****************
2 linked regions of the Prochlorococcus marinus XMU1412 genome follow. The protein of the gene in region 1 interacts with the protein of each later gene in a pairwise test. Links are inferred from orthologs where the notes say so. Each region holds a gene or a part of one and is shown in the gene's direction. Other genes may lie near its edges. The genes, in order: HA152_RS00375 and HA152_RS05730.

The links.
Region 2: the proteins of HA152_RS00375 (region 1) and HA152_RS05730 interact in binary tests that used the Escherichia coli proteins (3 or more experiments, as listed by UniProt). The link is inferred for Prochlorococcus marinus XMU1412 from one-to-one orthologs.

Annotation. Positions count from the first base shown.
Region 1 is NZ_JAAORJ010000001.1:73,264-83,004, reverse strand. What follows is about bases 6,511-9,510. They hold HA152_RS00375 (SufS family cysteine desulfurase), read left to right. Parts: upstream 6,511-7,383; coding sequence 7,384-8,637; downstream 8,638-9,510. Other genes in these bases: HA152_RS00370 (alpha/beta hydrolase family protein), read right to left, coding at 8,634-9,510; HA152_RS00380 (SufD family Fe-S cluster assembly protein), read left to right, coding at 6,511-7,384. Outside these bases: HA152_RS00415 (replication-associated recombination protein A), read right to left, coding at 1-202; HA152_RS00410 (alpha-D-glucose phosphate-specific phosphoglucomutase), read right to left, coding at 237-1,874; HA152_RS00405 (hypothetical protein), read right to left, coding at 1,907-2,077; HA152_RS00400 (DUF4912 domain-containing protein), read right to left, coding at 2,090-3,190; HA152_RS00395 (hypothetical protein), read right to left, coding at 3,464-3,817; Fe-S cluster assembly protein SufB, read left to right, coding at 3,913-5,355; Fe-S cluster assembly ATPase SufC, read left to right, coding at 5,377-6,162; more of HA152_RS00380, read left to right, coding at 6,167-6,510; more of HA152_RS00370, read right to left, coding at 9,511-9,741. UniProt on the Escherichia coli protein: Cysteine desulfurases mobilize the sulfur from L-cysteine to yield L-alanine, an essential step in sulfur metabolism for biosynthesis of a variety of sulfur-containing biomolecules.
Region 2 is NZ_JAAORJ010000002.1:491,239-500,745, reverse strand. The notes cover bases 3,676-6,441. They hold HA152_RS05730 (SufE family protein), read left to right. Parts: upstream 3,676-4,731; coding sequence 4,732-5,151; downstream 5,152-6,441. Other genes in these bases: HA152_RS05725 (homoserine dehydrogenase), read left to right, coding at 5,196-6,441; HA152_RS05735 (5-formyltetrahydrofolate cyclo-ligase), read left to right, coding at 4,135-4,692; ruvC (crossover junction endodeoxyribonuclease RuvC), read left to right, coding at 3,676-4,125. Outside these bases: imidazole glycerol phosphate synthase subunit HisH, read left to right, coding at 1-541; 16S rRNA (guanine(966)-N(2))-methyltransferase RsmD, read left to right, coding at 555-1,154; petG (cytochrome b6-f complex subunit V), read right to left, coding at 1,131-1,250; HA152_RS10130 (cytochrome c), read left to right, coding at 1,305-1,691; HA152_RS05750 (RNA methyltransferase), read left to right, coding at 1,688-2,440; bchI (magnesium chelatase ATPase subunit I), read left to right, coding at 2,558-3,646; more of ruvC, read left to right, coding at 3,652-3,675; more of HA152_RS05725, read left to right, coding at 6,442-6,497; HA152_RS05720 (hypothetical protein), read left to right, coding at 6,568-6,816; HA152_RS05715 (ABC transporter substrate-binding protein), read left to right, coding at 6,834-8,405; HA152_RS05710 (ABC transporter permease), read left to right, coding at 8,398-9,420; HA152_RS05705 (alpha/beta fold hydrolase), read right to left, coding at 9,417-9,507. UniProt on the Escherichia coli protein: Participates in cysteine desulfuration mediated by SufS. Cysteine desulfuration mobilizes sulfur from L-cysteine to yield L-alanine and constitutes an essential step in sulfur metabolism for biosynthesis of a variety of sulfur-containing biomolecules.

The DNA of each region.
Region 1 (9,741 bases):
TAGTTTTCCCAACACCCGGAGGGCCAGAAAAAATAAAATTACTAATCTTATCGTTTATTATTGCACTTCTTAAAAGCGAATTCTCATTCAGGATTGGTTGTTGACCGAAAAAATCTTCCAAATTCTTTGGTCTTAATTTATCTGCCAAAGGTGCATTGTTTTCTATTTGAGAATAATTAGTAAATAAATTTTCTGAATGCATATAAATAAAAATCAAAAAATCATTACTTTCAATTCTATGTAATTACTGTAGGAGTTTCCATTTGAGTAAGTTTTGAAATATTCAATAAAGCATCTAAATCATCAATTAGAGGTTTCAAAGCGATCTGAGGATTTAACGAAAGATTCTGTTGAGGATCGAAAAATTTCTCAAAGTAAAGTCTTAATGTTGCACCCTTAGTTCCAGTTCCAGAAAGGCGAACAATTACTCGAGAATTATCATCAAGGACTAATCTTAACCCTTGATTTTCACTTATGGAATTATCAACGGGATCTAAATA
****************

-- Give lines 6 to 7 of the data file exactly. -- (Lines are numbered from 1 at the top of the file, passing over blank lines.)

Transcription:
Region 2 is NZ_JAAORJ010000002.1:491,239-500,745, reverse strand. The notes cover bases 3,676-6,441. They hold HA152_RS05730 (SufE family protein), read left to right. Parts: upstream 3,676-4,731; coding sequence 4,732-5,151; downstream 5,152-6,441. Other genes in these bases: HA152_RS05725 (homoserine dehydrogenase), read left to right, coding at 5,196-6,441; HA152_RS05735 (5-formyltetrahydrofolate cyclo-ligase), read left to right, coding at 4,135-4,692; ruvC (crossover junction endodeoxyribonuclease RuvC), read left to right, coding at 3,676-4,125. Outside these bases: imidazole glycerol phosphate synthase subunit HisH, read left to right, coding at 1-541; 16S rRNA (guanine(966)-N(2))-methyltransferase RsmD, read left to right, coding at 555-1,154; petG (cytochrome b6-f complex subunit V), read right to left, coding at 1,131-1,250; HA152_RS10130 (cytochrome c), read left to right, coding at 1,305-1,691; HA152_RS05750 (RNA methyltransferase), read left to right, coding at 1,688-2,440; bchI (magnesium chelatase ATPase subunit I), read left to right, coding at 2,558-3,646; more of ruvC, read left to right, coding at 3,652-3,675; more of HA152_RS05725, read left to right, coding at 6,442-6,497; HA152_RS05720 (hypothetical protein), read left to right, coding at 6,568-6,816; HA152_RS05715 (ABC transporter substrate-binding protein), read left to right, coding at 6,834-8,405; HA152_RS05710 (ABC transporter permease), read left to right, coding at 8,398-9,420; HA152_RS05705 (alpha/beta fold hydrolase), read right to left, coding at 9,417-9,507. UniProt on the Escherichia coli protein: Participates in cysteine desulfuration mediated by SufS. Cysteine desulfuration mobilizes sulfur from L-cysteine to yield L-alanine and constitutes an essential step in sulfur metabolism for biosynthesis of a variety of sulfur-containing biomolecules.

The DNA of each region.